Another wave of smoke from the wildfires in Canada has moved into the United States, darkening skies, harming air quality and raising concerns about the increasing frequency of fires and what they have to do with climate change.
More than 100 million people are under air quality alerts from Wisconsin to Vermont to North Carolina as smoke from the Canadian wildfires continues south, though conditions are expected to slowly improve over the next holiday weekend.
NASA satellites have also recorded some of the smoke trails that span the Atlantic, as far away as Spain and Portugal.
Smoky air threatens a the Northeast and Mid-Atlantic regions increasingly, and New York officials warned residents to prepare, according to The New York Times.
According to Air Now, a website and app run by the Environmental Protection Agency that displays a map related to air pollution from fires, any reading above 100 on the air quality index is a warning for people with respiratory conditions take precautions.
The air quality index measures the density of five pollutants in the air: tropospheric ozone, particulate matter, carbon monoxide, nitrogen dioxide, and sulfur dioxide.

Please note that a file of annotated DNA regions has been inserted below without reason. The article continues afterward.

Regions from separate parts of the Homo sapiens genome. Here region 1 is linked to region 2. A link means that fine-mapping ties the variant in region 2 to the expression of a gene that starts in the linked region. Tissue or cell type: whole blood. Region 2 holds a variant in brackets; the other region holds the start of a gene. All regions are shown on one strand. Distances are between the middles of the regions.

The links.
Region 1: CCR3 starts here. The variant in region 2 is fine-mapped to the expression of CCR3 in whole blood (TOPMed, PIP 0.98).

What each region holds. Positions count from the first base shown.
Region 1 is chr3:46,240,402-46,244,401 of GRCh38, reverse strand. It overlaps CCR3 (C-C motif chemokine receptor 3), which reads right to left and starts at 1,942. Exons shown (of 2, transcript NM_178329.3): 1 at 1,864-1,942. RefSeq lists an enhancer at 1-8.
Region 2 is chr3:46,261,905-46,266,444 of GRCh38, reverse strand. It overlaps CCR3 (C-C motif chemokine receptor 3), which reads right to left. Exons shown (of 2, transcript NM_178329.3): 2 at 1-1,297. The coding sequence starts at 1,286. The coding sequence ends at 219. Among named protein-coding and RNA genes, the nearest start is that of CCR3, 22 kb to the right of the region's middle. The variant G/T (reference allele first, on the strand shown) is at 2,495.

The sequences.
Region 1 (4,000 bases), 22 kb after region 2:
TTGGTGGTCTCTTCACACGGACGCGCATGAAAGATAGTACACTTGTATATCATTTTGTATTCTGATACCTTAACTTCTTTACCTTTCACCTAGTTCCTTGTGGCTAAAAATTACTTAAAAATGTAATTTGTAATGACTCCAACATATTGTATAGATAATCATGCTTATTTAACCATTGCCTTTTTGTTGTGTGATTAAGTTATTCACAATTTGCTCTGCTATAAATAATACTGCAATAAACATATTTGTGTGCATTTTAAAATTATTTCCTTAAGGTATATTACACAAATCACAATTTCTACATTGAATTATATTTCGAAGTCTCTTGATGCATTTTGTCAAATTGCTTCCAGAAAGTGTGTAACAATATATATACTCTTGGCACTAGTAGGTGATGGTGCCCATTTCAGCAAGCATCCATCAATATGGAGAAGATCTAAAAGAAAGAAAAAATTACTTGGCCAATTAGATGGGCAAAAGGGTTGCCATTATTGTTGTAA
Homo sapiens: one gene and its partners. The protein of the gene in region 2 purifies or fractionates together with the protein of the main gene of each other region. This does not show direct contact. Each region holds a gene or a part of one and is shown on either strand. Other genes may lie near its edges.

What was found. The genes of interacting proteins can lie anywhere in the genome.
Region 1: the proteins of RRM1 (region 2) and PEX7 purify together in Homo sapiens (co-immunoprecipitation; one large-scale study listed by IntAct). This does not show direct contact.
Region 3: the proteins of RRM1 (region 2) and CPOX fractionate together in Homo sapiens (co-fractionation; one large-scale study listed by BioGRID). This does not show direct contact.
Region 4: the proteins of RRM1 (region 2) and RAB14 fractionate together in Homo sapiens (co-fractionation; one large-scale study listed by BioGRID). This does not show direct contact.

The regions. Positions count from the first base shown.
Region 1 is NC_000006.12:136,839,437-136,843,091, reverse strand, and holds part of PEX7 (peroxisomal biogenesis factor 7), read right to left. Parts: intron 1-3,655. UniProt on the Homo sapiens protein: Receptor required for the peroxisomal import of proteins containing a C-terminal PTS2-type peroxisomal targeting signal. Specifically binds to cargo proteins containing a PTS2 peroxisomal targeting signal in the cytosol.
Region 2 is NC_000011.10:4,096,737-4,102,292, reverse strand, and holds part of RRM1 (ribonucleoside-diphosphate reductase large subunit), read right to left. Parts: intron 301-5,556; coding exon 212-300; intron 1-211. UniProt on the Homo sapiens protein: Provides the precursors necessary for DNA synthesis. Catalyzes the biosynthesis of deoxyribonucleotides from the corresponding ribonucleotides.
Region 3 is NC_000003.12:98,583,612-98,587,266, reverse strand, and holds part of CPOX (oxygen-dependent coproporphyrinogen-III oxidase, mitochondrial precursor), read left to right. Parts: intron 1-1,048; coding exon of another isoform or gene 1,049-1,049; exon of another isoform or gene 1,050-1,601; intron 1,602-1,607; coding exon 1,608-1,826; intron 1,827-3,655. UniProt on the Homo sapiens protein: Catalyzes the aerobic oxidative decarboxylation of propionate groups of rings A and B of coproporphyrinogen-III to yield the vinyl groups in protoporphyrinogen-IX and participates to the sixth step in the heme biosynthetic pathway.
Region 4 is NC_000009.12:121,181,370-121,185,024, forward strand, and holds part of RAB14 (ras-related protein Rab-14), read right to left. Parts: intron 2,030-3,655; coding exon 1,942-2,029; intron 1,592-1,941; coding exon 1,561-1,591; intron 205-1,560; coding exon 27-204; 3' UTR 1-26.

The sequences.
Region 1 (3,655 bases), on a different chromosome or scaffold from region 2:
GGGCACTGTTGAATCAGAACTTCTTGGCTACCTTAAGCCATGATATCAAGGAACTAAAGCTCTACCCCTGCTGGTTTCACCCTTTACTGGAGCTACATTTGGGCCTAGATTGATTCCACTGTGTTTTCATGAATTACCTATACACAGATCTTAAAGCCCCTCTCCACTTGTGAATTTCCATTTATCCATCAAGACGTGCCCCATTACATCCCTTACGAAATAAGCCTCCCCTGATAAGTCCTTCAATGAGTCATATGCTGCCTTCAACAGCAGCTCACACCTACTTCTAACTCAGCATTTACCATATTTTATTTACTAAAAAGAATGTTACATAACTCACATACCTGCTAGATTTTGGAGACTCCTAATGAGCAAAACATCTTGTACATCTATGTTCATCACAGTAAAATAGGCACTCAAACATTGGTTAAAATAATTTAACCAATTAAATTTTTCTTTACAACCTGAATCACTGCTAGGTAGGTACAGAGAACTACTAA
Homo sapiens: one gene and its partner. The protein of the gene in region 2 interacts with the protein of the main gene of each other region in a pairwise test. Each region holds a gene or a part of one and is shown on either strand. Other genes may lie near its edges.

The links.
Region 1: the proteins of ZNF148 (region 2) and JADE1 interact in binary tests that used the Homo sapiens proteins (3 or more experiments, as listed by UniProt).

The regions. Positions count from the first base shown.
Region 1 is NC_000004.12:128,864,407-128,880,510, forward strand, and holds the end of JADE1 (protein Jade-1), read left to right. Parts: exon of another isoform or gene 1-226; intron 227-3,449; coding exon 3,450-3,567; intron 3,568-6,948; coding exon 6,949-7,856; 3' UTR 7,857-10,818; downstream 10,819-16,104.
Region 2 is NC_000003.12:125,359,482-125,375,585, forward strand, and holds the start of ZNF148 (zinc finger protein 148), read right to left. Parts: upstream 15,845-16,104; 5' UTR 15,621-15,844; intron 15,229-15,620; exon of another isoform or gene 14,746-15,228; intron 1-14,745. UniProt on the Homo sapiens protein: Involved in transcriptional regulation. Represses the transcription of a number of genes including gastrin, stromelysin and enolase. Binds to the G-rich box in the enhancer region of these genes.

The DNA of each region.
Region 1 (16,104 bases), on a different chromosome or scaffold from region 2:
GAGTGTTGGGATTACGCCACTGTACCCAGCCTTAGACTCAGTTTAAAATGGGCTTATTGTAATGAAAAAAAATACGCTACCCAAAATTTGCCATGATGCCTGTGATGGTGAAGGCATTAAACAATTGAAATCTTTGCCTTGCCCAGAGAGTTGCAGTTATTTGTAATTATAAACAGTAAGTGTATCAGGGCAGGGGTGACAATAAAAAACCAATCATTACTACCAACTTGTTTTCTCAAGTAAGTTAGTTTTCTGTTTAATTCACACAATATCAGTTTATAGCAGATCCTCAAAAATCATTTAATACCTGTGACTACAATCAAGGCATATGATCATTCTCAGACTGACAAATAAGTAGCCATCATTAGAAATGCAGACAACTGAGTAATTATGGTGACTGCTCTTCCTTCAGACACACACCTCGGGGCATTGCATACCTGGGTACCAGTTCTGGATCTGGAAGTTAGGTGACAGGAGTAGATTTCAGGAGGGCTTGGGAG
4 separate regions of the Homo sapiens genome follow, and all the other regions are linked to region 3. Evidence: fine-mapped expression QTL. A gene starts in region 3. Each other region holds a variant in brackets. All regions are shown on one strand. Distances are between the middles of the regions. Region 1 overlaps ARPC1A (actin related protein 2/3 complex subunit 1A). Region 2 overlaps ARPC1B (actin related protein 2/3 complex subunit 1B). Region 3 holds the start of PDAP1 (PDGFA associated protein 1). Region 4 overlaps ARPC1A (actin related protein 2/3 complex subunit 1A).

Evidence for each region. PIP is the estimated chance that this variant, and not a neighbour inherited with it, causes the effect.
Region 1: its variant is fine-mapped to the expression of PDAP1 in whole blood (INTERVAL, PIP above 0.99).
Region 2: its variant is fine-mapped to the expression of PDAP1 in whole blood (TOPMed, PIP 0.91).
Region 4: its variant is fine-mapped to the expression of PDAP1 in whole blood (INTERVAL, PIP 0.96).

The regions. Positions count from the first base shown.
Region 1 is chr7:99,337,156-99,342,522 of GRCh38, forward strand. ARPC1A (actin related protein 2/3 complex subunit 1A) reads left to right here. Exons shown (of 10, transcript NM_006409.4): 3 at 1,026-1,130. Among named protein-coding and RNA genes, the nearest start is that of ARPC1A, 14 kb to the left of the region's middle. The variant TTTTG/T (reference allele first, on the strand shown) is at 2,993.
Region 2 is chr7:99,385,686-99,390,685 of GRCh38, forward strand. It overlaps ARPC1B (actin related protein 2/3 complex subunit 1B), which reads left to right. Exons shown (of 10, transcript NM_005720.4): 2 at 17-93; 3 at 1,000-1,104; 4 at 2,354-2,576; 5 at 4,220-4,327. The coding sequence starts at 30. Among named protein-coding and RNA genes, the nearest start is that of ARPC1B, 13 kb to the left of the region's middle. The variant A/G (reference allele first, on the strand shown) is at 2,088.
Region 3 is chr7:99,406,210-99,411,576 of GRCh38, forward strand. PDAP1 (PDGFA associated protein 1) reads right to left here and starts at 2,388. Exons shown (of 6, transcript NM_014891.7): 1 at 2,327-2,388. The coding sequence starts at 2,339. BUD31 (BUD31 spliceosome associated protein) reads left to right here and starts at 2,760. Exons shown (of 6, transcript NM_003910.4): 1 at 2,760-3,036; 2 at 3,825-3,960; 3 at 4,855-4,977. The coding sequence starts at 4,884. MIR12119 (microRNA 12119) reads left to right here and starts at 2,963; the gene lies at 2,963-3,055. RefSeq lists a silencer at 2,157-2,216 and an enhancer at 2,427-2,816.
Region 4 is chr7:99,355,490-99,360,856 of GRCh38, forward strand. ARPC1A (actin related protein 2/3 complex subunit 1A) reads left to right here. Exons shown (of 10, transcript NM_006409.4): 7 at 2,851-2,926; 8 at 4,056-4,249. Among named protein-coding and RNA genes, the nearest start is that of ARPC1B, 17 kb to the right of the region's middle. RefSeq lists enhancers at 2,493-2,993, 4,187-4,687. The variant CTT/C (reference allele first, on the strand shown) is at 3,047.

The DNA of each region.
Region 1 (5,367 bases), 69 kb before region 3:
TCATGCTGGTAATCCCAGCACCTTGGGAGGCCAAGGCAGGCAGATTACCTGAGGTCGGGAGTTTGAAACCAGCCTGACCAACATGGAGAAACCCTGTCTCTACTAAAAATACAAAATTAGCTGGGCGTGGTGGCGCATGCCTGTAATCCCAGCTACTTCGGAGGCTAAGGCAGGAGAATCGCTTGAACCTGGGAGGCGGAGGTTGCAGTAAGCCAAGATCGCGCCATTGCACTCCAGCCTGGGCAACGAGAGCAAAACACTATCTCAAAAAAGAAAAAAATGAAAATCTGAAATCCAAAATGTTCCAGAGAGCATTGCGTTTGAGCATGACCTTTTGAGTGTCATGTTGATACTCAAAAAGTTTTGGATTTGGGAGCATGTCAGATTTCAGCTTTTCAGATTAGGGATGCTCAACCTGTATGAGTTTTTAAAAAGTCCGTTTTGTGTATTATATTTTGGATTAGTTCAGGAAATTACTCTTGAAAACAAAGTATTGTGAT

It was established by the Environmental Protection Agency as a way to communicate to Americans the state of the air they breathe each day. There are pollution monitors at more than 1,000 locations across the country.
Climate change has made once unbelievably high temperatures commonplace, and it's the “elephant in the room” that is making the fires worse and their effects on air quality, John C. Lin, a professor of atmospheric science at the University of Utah, told The New York Times.
As the United States prepares to celebrate the 4th of July, its neighbors to the north celebrate Canada Day on Saturday, but the type of group celebration that it normally involves is difficult or unsafe due to the air quality in various parts of the country.
In fact, in Montreal, poor air quality has led officials to cancel many outdoor activities and have begun issuing N95 face masks to residents, as recommended every time the air quality index exceeds 150.